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Posted by on Sep 20, 05:45 AM
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Randall accompanied his brother to the outskirts of Paris where they were to part for a space; they had hence spent a great deal of time together—too much, it might be said, and so this separation was to both a boon. As oxen from the yoke, they strayed apart.
After a hearty handshake and bon courage! on either side, the younger brother turned his cumbersome bike and trailer toward Paris, the elder in the direction of the “Giant of Provence,” Mont Ventoux, far to the south. The brothers agreed to meet up again in a week.
Weaving through heavy afternoon traffic, Randall made his way slowly back to the city center—the avenues of sky-scraping facades, and sundry shops, where the smell of hot bread wafts through the streets, where lilliputian Euro-cars scramble down narrow cobbled lanes into the great veins of coursing traffic. This is where he loved to be: riding at a furious pace amid the cars and playing a glorified game of chicken in the expansive roundabouts, pedaling with all haste to avoid collision, through accident or impatience. But for all that, the French automobilists are surpassingly courteous. In truth, one need not worry about impatience or rudeness—where a redneck Californian might roar past at a narrow margin, horn blaring, jettisoning garbage in the bicyclist’s general direction, the French leave a wide berth without so much as a ‘ribbit.’
He had a mission: find an in internet cafe (not too expensive) and contact a Whidbey friend who he knew to be in Paris. It was a good pretext to fly at breakneck speed around the city, anyway. But eventually he found what he needed, thus securing a place to stay within the Center.
It took several days to get a feel for the city, to become quite comfortable with his nascent linguist abilities, and eat enough baguettes not only to nourish his body, but the French Spirit Within as well (it lives solely on food). Indeed, all the while he was absorbing more than the mere molecules of wheat from the bread he consumed.
But perhaps ‘gourmandize’ is a better word to be used in relation to French cuisine. For example, “Randall gourmandized a sizeable quantity of fresh baguette, sumptuous cheese—especially chevre—and good wine over the duration of his stay in Paris.” Which is, incidentally, a historical truth.
But moving on now.
After several days of thus digesting the food and culture, he was ready for a change: Why not make an excursion to Normandy? “Several hundred kilometers would tick by in no time at all, and I can be back in time to meet Andrew at the train station—simple,” he thought. But Paris and inactivity had made him soft. He struggled—no, that word’s too embarrassing—he fought through the frenetic streets of Paris, through the forest, past the Chataeux de Versaille, into the country; here it was a simple matter of using his compass to guide him North and West. By the middle of the second day since his departure, he had pedaled approximately 130 kilometers, and was was firmly convinced that he was well on his way to destination Lisieux. O! woeful fate! It was not to be so: the roads are treacherously serpentine, and such was his trouble: he was frustrated in every attempt to pinpoint his location. Not a single city was listed on the map. As he was riding, he turned in the saddle to look behind, as one does many times in a day, and espied a sign that read:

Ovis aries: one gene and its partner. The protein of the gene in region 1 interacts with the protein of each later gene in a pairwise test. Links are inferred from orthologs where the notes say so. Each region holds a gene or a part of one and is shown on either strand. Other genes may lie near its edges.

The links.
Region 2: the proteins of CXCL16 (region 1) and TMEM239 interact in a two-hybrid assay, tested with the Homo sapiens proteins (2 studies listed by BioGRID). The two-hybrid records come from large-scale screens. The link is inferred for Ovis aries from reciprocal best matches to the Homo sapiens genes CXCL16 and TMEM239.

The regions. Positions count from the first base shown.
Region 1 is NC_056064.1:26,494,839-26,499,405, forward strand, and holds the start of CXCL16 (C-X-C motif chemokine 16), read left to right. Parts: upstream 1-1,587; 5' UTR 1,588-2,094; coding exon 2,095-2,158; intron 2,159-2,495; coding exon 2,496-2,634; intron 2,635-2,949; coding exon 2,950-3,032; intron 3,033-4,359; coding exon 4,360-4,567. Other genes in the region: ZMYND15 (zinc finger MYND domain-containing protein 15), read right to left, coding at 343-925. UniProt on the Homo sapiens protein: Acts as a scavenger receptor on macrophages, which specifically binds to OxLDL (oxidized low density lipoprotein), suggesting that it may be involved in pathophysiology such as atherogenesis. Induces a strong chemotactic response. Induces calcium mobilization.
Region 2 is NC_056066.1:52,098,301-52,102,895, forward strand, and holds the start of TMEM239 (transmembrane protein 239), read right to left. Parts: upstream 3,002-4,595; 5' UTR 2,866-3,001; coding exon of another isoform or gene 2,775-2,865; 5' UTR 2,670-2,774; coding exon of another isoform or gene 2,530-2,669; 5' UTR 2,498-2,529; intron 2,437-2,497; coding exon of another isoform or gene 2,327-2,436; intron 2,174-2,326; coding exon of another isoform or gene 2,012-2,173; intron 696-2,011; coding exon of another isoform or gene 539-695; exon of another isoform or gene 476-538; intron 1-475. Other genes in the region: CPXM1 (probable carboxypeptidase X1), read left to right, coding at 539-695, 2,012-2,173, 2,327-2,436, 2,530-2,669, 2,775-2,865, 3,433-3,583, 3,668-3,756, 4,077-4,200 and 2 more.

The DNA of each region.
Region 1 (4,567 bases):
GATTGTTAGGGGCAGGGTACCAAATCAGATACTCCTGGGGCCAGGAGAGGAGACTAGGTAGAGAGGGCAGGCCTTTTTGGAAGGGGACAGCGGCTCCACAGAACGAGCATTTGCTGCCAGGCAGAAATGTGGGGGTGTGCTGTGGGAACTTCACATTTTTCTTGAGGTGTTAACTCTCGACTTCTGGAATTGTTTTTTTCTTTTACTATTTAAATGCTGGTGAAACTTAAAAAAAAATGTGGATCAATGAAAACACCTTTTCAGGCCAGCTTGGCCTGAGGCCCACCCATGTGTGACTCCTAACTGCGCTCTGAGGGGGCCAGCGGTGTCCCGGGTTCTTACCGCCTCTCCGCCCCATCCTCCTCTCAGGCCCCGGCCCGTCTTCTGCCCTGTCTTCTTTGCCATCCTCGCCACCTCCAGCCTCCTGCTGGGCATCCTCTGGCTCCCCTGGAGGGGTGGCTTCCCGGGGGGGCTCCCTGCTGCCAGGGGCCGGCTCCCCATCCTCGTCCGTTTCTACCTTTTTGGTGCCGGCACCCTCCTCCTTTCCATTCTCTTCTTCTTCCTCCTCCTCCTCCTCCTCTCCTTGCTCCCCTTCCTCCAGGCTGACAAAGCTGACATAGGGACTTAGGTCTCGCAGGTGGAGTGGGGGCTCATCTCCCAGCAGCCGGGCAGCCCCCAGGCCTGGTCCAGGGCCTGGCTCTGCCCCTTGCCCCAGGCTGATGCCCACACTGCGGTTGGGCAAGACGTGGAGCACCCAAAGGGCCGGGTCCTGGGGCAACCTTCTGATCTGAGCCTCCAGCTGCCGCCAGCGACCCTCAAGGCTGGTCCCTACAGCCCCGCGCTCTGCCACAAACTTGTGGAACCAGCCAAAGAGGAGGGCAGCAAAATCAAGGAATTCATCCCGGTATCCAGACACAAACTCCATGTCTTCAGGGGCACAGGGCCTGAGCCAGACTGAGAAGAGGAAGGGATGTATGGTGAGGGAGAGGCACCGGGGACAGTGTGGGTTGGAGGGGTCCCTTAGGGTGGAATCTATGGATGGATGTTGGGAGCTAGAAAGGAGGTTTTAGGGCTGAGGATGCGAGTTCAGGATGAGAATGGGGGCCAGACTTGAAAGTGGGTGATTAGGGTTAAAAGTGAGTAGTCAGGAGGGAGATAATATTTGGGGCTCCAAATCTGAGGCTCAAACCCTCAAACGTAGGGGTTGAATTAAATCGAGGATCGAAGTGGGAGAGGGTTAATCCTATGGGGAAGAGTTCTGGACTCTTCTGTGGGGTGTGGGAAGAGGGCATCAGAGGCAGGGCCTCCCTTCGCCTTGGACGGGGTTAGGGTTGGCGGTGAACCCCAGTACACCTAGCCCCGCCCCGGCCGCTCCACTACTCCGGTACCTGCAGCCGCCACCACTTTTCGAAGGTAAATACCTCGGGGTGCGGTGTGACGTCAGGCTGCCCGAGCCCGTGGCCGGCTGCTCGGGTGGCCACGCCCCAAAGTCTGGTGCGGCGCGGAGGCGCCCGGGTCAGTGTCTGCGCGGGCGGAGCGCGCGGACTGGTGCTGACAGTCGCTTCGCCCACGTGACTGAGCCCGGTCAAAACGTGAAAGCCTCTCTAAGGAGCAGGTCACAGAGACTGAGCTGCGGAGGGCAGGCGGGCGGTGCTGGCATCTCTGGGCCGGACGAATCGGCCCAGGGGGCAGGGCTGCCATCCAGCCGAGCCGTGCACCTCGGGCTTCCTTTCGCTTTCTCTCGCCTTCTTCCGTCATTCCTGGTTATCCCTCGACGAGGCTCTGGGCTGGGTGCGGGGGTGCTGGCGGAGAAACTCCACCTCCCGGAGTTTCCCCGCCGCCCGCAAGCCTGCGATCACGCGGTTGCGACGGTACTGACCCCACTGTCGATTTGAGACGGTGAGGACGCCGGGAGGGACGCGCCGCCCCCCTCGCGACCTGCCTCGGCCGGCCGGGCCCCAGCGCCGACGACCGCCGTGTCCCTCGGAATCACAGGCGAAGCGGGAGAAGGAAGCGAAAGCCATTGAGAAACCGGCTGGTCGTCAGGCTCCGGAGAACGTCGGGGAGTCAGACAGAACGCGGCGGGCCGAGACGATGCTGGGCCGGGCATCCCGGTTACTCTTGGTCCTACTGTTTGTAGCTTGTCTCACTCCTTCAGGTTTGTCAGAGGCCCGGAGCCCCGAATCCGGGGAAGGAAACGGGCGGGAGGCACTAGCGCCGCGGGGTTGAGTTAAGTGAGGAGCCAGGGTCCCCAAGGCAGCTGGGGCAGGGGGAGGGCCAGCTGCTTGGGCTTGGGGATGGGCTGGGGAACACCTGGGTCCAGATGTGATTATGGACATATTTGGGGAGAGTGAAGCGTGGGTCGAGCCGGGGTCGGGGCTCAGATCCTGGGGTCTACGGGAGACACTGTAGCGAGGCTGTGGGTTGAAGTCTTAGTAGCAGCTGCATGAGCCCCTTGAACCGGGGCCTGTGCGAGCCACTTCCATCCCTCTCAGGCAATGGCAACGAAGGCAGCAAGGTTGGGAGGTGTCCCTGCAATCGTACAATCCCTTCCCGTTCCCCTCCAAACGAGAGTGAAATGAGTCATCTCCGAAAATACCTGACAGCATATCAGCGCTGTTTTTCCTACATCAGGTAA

He was back in the City by nightfall.

However, not having a place to stay, he was forced to seek shelter in the forest of the city’s Parc de Boulogne. He waited until dark, and crept through the dense underbrush until he was sufficiently far from the path to avoid being noticed by any night-prowlers or otherwise unwanted company. Nevertheless, bulky, bloodthirsty ravens cawed ravenously in the foliage of the surrounding trees, which pressed, close, dark and formidable, upon his tent. Darkness fell, and Randall drifted into sleep. He would resurface some hours later in a pool of bright sunlight, flowing like a dream into the city of Paris, and many days yet to come.


  1. Bonjour Randall! I think the blog was wonderful! I really like the pictures! your loving sister Emma

    — Emma leese · Sep 20, 01:59 PM · #

  2. Merci, merci, ma soeur!
    I am glad!

    Randall · Sep 20, 02:58 PM · #

  3. keep pedaling randall. glad you are enjoying paris and all the food and wine the city has to offer. your park narative reminded me of something….


    — gabriel · Sep 24, 07:59 AM · #

  4. Hey Randall – if you’re reading this – maybe it’s not too late to make a Paris connection… I have a dear American friend in Paris… maybe a good meal and a comfy bed await you. Email me and I’ll provide details. You are missed here on beautiful Whidbey Island.

    leslie larch · Sep 25, 11:14 PM · #

  5. It sounds like you have French blood in you… You may never want to leave Paris… But remember the reason for your journey…remember the orphans…

    — Laura · Oct 13, 07:55 PM · #

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